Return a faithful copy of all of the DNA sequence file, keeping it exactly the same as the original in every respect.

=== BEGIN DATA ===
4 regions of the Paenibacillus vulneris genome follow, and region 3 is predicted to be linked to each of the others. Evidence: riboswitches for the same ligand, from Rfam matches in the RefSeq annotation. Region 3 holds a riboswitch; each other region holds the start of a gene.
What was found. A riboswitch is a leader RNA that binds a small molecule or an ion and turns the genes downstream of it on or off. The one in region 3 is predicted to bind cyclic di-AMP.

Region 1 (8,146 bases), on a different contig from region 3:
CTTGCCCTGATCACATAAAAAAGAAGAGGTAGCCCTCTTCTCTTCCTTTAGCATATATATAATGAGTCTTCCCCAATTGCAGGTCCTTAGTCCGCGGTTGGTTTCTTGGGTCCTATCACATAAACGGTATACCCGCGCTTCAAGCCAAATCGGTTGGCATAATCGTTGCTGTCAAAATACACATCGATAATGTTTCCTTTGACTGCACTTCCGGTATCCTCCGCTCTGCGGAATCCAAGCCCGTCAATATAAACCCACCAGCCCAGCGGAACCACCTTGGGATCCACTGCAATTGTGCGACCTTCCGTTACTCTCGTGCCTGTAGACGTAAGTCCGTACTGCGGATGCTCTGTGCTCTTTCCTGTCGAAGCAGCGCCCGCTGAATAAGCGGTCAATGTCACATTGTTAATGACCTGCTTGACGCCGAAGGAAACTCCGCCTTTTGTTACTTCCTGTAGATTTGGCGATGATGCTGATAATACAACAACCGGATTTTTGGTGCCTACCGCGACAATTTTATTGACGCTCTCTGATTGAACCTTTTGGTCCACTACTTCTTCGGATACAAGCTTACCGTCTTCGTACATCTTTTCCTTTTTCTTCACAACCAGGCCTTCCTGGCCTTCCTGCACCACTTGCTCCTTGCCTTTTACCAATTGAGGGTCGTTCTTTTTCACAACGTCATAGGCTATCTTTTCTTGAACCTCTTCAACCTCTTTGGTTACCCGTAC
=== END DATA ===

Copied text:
4 regions of the Paenibacillus vulneris genome follow, and region 3 is predicted to be linked to each of the others. Evidence: riboswitches for the same ligand, from Rfam matches in the RefSeq annotation. Region 3 holds a riboswitch; each other region holds the start of a gene.
What was found. A riboswitch is a leader RNA that binds a small molecule or an ion and turns the genes downstream of it on or off. The one in region 3 is predicted to bind cyclic di-AMP.

Region 1 (8,146 bases), on a different contig from region 3:
CTTGCCCTGATCACATAAAAAAGAAGAGGTAGCCCTCTTCTCTTCCTTTAGCATATATATAATGAGTCTTCCCCAATTGCAGGTCCTTAGTCCGCGGTTGGTTTCTTGGGTCCTATCACATAAACGGTATACCCGCGCTTCAAGCCAAATCGGTTGGCATAATCGTTGCTGTCAAAATACACATCGATAATGTTTCCTTTGACTGCACTTCCGGTATCCTCCGCTCTGCGGAATCCAAGCCCGTCAATATAAACCCACCAGCCCAGCGGAACCACCTTGGGATCCACTGCAATTGTGCGACCTTCCGTTACTCTCGTGCCTGTAGACGTAAGTCCGTACTGCGGATGCTCTGTGCTCTTTCCTGTCGAAGCAGCGCCCGCTGAATAAGCGGTCAATGTCACATTGTTAATGACCTGCTTGACGCCGAAGGAAACTCCGCCTTTTGTTACTTCCTGTAGATTTGGCGATGATGCTGATAATACAACAACCGGATTTTTGGTGCCTACCGCGACAATTTTATTGACGCTCTCTGATTGAACCTTTTGGTCCACTACTTCTTCGGATACAAGCTTACCGTCTTCGTACATCTTTTCCTTTTTCTTCACAACCAGGCCTTCCTGGCCTTCCTGCACCACTTGCTCCTTGCCTTTTACCAATTGAGGGTCGTTCTTTTTCACAACGTCATAGGCTATCTTTTCTTGAACCTCTTCAACCTCTTTGGTTACCCGTAC